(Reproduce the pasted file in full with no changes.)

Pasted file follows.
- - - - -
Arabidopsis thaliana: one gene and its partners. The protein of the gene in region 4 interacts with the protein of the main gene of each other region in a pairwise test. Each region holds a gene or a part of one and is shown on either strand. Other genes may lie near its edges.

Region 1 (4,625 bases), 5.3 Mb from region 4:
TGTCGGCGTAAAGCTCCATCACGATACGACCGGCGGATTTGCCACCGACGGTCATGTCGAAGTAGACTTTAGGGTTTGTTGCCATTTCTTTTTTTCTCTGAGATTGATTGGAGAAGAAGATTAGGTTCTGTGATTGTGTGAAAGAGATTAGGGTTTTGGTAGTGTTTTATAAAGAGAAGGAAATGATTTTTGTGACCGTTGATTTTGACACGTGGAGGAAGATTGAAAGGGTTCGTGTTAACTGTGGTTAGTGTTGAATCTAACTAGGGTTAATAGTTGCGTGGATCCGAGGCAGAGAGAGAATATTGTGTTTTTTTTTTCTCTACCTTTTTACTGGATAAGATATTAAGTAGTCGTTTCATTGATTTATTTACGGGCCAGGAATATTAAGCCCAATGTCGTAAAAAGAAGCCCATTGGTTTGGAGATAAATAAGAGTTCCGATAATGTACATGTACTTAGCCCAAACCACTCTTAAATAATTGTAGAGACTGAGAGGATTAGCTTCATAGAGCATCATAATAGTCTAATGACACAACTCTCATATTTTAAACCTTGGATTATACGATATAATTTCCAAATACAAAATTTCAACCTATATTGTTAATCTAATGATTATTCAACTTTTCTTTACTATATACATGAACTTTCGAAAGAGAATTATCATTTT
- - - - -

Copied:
Arabidopsis thaliana: one gene and its partners. The protein of the gene in region 4 interacts with the protein of the main gene of each other region in a pairwise test. Each region holds a gene or a part of one and is shown on either strand. Other genes may lie near its edges.

Region 1 (4,625 bases), 5.3 Mb from region 4:
TGTCGGCGTAAAGCTCCATCACGATACGACCGGCGGATTTGCCACCGACGGTCATGTCGAAGTAGACTTTAGGGTTTGTTGCCATTTCTTTTTTTCTCTGAGATTGATTGGAGAAGAAGATTAGGTTCTGTGATTGTGTGAAAGAGATTAGGGTTTTGGTAGTGTTTTATAAAGAGAAGGAAATGATTTTTGTGACCGTTGATTTTGACACGTGGAGGAAGATTGAAAGGGTTCGTGTTAACTGTGGTTAGTGTTGAATCTAACTAGGGTTAATAGTTGCGTGGATCCGAGGCAGAGAGAGAATATTGTGTTTTTTTTTTCTCTACCTTTTTACTGGATAAGATATTAAGTAGTCGTTTCATTGATTTATTTACGGGCCAGGAATATTAAGCCCAATGTCGTAAAAAGAAGCCCATTGGTTTGGAGATAAATAAGAGTTCCGATAATGTACATGTACTTAGCCCAAACCACTCTTAAATAATTGTAGAGACTGAGAGGATTAGCTTCATAGAGCATCATAATAGTCTAATGACACAACTCTCATATTTTAAACCTTGGATTATACGATATAATTTCCAAATACAAAATTTCAACCTATATTGTTAATCTAATGATTATTCAACTTTTCTTTACTATATACATGAACTTTCGAAAGAGAATTATCATTTT